Panel on water solutions in Middle East gets heated

"Water is a basic human right, it should not be used as a weapon against humanity," environmental and water engineer Nader al-Khateeb says.

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July 6, 2011 04:20
4 minute read.
Tthe 15th Cleantech Exhibition, Tel Aviv

cleantech exhibition_311. (photo credit: Mashov Group)

A panel whose aim was to address “cross-border cooperation in managing water basins” quickly became a political struggle that overpowered participants’ individual ideas toward improving the water situation for the region.

During the International Water Symposium on Tuesday, experts from Israel, Jordan and the Palestinian Authority discussed the increasingly dangerous situation the region is facing as water sources deplete, a problem they all agreed could only be solved by cooperation between neighbors, despite political differences.

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The symposium was part of the 15th Cleantech Exhibition, held at the Tel Aviv Exhibition Grounds and organized by the Mashov company, bringing vendors and speakers in from all over the world to present their renewable energy strategies.

“We don’t have enough water resources, and in order to complicate things, the countries in this region also have to share among them the small amount of water that we have,” said Shimon Tal, president of the Israeli Water Association and former water commissioner.

Tal advocated a “regional system that will combine water resources” for Israel, the PA and Jordan – the last of which he said faces a particularly grim water situation.

But the Palestinian representatives said their water situation is on par with, if not worse than, that of the Jordanians.

“If I addressed you yesterday it would be a totally different talk,” said Nader al-Khateeb, a water and environmental engineer from Friends of the Earth Middle East.



Just that morning he had attended an event in a Bethlehem mental health hospital where workers complained to the mayor that the facility had entirely run out of water, Khateeb said. But the mayor said he too has not had water for 34 days and must buy it privately.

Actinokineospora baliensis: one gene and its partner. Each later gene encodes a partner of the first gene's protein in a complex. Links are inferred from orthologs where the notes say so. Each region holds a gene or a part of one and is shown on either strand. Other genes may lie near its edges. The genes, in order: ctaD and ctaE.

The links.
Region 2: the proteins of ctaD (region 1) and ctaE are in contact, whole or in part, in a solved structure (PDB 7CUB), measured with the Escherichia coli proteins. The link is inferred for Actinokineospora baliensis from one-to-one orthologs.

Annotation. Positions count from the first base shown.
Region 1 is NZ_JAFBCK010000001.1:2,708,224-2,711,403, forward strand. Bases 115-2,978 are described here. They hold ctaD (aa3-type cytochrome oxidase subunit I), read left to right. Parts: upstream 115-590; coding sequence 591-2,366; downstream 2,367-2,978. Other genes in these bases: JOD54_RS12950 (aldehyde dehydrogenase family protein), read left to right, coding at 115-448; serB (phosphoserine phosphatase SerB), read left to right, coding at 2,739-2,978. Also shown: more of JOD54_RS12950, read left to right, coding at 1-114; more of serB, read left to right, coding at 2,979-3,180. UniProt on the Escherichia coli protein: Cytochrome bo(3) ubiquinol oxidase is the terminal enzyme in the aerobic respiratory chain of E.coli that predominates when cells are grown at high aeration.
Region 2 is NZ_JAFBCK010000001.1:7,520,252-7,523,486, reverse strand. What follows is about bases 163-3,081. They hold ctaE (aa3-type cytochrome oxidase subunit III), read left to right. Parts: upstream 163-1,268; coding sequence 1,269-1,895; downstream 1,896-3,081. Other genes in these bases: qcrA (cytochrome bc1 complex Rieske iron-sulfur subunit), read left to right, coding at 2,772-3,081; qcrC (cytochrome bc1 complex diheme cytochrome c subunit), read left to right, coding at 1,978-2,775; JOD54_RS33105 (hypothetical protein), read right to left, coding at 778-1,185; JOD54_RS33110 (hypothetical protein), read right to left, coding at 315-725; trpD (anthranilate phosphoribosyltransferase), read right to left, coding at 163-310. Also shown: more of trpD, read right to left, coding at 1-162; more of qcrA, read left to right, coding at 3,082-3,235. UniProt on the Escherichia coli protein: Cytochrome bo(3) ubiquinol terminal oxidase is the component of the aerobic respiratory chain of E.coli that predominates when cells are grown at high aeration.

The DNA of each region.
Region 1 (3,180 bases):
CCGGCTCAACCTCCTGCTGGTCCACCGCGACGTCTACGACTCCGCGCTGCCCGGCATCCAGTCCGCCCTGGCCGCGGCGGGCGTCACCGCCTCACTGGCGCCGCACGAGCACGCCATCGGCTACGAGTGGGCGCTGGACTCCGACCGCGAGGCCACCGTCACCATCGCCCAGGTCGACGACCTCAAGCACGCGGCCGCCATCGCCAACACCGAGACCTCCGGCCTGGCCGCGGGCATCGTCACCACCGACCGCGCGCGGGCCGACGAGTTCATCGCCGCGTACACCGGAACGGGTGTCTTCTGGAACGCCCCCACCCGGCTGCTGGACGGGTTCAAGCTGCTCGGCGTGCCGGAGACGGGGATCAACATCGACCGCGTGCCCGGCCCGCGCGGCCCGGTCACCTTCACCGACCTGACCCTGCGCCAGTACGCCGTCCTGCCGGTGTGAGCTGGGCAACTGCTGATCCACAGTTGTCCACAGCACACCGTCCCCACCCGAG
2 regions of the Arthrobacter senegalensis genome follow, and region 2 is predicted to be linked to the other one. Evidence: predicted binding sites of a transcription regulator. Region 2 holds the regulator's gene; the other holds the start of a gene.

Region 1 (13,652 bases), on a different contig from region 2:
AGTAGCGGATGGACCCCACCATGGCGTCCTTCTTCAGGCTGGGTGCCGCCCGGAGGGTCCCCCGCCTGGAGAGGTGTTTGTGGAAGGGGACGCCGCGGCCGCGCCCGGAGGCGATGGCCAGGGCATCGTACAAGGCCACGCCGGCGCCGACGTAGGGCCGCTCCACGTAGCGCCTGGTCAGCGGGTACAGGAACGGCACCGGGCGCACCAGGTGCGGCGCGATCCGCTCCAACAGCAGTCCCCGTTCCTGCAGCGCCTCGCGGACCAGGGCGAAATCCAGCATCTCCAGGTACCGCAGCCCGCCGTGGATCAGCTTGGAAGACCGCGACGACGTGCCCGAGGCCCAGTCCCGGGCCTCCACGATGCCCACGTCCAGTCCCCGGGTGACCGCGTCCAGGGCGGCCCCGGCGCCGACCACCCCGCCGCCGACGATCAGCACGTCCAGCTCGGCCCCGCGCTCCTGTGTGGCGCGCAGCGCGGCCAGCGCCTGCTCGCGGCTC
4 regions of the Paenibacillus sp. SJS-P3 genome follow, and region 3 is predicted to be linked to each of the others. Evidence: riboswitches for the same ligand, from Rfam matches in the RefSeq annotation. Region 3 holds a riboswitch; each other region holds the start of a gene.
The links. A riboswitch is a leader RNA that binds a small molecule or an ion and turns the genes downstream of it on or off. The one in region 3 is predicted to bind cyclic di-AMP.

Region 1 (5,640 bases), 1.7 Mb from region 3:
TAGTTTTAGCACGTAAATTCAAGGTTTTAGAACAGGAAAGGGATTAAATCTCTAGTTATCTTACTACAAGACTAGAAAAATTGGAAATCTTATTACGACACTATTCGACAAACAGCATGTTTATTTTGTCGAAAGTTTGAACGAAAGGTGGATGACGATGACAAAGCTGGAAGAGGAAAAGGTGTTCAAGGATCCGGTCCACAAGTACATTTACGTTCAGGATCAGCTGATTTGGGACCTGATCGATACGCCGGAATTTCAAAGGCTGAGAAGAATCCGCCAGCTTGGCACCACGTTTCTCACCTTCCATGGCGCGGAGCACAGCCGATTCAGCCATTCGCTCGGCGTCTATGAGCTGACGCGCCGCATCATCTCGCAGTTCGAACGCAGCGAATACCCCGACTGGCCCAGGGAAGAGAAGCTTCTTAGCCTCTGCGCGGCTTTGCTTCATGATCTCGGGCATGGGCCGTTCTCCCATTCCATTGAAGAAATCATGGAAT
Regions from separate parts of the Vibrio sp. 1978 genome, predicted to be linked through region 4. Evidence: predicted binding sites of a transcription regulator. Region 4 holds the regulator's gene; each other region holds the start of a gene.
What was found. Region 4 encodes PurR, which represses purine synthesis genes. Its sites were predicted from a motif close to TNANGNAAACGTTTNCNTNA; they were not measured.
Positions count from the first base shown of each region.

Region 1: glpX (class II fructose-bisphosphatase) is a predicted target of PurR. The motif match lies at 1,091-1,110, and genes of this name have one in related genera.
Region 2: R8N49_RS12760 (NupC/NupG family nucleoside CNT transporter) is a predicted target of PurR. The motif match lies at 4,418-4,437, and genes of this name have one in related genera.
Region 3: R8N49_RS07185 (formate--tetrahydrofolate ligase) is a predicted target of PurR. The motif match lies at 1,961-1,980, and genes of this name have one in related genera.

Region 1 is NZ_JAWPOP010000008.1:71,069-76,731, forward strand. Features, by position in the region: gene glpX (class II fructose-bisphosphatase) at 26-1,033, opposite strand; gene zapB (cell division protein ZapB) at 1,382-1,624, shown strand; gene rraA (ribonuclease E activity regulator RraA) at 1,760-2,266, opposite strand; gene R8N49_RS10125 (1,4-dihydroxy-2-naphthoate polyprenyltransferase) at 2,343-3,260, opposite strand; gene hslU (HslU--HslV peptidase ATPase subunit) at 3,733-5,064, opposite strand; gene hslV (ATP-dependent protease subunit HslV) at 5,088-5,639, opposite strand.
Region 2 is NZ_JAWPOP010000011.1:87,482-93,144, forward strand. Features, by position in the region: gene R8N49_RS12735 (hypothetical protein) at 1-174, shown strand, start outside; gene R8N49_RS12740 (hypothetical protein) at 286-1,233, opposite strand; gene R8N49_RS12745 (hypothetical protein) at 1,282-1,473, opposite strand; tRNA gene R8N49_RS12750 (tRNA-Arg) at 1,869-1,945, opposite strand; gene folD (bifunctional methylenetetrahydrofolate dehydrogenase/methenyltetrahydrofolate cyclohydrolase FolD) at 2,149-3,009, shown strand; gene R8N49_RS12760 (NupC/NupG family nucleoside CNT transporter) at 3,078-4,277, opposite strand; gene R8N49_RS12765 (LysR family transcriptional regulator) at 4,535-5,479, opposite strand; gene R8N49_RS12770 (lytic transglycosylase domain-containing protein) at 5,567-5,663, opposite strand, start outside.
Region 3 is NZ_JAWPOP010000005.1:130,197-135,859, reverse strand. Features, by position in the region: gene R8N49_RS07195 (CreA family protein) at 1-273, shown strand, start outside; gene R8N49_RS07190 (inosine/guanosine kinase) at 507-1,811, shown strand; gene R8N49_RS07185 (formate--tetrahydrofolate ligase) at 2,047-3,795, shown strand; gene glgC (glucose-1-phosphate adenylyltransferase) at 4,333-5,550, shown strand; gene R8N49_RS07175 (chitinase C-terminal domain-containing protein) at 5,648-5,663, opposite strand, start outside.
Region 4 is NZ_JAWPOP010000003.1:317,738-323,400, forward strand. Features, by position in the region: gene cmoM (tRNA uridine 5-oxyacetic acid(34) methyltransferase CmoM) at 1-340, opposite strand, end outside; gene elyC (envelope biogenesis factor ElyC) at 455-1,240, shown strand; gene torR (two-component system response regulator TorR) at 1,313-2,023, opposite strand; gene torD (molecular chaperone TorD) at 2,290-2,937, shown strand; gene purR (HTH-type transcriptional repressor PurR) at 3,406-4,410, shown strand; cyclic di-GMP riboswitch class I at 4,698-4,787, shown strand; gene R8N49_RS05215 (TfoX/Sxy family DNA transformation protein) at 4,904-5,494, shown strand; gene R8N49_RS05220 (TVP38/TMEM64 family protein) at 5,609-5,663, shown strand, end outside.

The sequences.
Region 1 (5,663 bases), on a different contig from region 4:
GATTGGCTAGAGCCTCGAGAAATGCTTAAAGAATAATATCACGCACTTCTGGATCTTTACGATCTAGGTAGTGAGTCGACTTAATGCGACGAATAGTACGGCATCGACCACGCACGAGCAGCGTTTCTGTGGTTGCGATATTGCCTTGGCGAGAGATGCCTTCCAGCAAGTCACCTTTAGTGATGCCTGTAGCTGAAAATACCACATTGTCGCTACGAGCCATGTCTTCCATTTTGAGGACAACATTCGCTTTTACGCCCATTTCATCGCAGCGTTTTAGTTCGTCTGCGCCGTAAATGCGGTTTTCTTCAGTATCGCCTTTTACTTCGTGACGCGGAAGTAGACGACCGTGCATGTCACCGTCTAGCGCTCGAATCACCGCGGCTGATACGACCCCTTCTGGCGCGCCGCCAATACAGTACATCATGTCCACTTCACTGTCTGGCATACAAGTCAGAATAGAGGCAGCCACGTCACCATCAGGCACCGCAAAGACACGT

“Can you imagine people, mentally sick, and they don’t have water?” Khateeb asked.

He said the Palestinians “remain the hostages and victims of Oslo and water,” referring to the 1993 Oslo Accords that set guidelines for water cooperation.

While Israelis consume 280 liters of water per person per day, Jordanians have only 145 and Palestinians have only 60, which is 40 less than globally accepted standards, according to Khateeb.

“Water is a basic human right,” he said. “Water should not be used as a weapon against humanity. Everybody is invited to use water at a hygienic level.”

At this point, an outburst of audience members interrupted the discussion, protesting that the conversation had become political.

But Khateeb said that “water should be used as a tool for peace” and he was bringing up these issues in order to “let us think as one region.”

Environmental consultant Avraham Israeli, who was the panel moderator, said, “We better listen to them and think about the situation that is sometimes 10 kilometers from our houses.”

Munqeth Melyar, a Jordanian panelist, also from Friends of the Earth Middle East, argued that “Jordan suffers the most” because the country is “at the lower end of every river.”

He acknowledged, however, that when Jordan is in a “tight spot” for water, Amman turns to Jerusalem, as Damascus refuses to help. But he expressed wishes that Israel would likewise share its superior desalination technologies.

“We are not using their technology despite the fact that we enjoy a peace treaty,” Melyar said.

Amjad Aliewi, a Palestinian water engineer, encouraged extending cooperation to Turkey and Egypt, to establish “a level of fairness” in supply. He also stressed the importance of enhancing regional wastewater treatment, and reminded Israelis that all PA sewage “actually is polluting Israel.”

But regarding “fairness,” Aliewi lamented that Palestinians don’t have “water rights,” which he said “is really appalling in terms of the integrity of the people.”

One solution that Tal proposed was conveying desalinated water from the Hadera plant to the West Bank, which when mixed with aquifer resources, could solve the area’s shortage issues, he said. For Gaza, he encouraged the completion of a pipeline to Gaza City that is only missing 100 meters.

But Aliewi called Tal’s suggestion for the West Bank misleading.

“We would like Israel to give up all the wells it built in the West Bank that it is using,” he said. “We need a Palestinian state where we can control its water. There is no point in having a state where Israel can open the tap when it wants.”

Tal said he did not mean that Palestinians should only receive desalinated water, just that a mix would be beneficial for the time being, since no one knows what the outcomes of a future treaty will be.

“Until the final agreement, let’s start doing the things that we can,” Tal said.


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